For the companies with really effective, strong e-commerce offerings – they are completely immersed not just on a day-to-day basis, but on a minute-to-minute basis with real-time feedback from real customers wanting to buy real stuff and having real problems.

DL: Absolutely.

MM: It's not just a tight feedback loop – it's a hyper-accelerated feedback loop. With each cycle of feedback, the e-commerce merchandiser or the e-commerce business manager gets smarter and smarter about what works and what doesn’t work.

This basically is the principle of Lean Six Sigma. If you’ve got really good, accurate feedback data – if you then execute what logically follows from the feedback and insight, you’ll have continuous process improvement that over the short term may make just marginal value. But over the long term, it may become strategic if not transformational, disrupting markets.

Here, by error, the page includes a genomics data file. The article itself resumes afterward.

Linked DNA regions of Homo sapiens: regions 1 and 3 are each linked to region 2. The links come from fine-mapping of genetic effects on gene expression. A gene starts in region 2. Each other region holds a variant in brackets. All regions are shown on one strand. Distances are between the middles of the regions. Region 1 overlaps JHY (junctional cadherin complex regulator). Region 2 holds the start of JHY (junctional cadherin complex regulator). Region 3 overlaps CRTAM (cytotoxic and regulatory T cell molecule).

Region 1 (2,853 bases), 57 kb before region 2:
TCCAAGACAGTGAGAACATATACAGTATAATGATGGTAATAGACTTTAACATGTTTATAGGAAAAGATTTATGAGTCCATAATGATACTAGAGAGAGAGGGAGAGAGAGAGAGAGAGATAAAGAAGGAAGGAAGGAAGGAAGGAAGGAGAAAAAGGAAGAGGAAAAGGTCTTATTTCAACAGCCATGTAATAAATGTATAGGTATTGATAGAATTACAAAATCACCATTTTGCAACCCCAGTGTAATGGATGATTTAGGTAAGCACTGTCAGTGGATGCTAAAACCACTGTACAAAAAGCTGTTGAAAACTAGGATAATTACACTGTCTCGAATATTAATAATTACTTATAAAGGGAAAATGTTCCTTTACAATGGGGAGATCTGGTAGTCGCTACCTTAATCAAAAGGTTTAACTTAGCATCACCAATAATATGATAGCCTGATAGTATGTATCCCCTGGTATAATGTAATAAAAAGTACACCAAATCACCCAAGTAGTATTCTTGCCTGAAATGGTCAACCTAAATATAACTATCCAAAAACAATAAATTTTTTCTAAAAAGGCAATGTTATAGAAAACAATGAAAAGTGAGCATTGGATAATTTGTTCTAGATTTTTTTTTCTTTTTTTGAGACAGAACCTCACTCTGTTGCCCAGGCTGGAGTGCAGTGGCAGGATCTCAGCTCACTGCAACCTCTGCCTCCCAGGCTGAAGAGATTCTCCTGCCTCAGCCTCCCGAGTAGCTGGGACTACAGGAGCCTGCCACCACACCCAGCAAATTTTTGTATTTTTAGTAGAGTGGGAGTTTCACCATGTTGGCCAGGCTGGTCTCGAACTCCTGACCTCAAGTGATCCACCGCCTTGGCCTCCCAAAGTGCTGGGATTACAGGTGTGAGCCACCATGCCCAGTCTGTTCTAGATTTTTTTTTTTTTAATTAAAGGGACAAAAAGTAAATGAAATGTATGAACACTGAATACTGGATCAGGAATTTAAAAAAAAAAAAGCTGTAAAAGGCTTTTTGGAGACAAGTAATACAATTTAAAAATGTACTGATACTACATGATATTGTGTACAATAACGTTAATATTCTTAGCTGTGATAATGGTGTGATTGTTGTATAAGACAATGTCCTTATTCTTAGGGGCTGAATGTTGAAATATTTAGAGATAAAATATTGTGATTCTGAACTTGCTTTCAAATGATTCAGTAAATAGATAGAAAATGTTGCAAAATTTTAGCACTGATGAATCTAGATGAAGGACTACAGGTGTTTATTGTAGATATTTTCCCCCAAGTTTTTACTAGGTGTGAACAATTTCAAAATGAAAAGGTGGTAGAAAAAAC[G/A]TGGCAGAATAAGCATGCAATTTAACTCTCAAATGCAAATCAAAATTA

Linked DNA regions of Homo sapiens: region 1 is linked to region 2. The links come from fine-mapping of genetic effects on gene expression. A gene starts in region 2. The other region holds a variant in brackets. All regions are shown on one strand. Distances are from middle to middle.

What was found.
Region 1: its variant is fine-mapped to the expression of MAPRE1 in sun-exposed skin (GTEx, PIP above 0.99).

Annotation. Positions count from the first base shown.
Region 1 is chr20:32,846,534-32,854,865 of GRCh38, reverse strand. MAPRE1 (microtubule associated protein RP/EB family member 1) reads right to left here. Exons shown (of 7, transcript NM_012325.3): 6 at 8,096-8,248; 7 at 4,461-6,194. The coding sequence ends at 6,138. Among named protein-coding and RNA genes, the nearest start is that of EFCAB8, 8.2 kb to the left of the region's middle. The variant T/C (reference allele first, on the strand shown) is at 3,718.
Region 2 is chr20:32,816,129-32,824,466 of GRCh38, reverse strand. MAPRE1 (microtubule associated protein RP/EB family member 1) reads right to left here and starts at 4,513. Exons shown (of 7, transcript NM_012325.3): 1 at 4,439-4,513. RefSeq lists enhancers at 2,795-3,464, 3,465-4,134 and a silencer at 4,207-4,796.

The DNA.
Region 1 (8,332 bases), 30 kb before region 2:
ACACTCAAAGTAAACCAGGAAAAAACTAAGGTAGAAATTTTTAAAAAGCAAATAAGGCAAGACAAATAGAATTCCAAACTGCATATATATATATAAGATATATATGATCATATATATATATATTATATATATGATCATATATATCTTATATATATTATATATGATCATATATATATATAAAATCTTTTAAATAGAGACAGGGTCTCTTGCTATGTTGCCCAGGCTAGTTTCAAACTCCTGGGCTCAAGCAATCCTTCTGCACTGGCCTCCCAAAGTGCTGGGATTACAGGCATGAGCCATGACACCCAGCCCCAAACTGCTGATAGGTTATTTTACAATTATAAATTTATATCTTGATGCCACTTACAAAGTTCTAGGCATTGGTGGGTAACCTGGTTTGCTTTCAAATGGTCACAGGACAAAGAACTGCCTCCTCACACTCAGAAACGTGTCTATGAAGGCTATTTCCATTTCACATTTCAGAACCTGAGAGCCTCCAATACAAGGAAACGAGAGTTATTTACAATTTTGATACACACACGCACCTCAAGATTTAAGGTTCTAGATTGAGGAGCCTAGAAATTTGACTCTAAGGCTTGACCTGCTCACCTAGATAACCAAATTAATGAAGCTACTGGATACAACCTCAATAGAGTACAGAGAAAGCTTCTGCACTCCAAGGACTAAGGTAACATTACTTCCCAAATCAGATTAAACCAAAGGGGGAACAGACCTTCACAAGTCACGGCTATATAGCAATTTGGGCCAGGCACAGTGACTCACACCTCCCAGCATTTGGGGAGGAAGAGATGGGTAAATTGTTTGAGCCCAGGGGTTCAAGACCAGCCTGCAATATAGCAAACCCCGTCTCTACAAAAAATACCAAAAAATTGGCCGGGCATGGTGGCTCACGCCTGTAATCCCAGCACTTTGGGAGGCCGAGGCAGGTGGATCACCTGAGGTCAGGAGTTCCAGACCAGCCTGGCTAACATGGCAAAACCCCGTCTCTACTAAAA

That's the mindset. I think what's happening with most marketing operations is that they lack the tight-cycle feedback that stimulates insights. Then even if they have the insights, the other gap then is the execution.

DL: Well, I think traditionally business groups are very, very siloed right now in merchandising, channel sales, product management, global advertising and field marketing. All those groups don’t look at the same information. It's a behemoth. We’ve really got to learn to run like a SEAL team or at least like a Marine Recon Unit. Very lean, very mean. Solid, tactical execution with great operational rigor.

MM: This would probably be a good time to conclude. We’ll pick it up in a future interview around how we move the mindset of a sales team – a Navy SEALS team or an Army Ranger team into a marketing operation, such that they can really drive structural transformation of how we engage customers.

DL: I can’t wait for that day.

MM: Fabulous. I look forward to it. Thanks, Doug.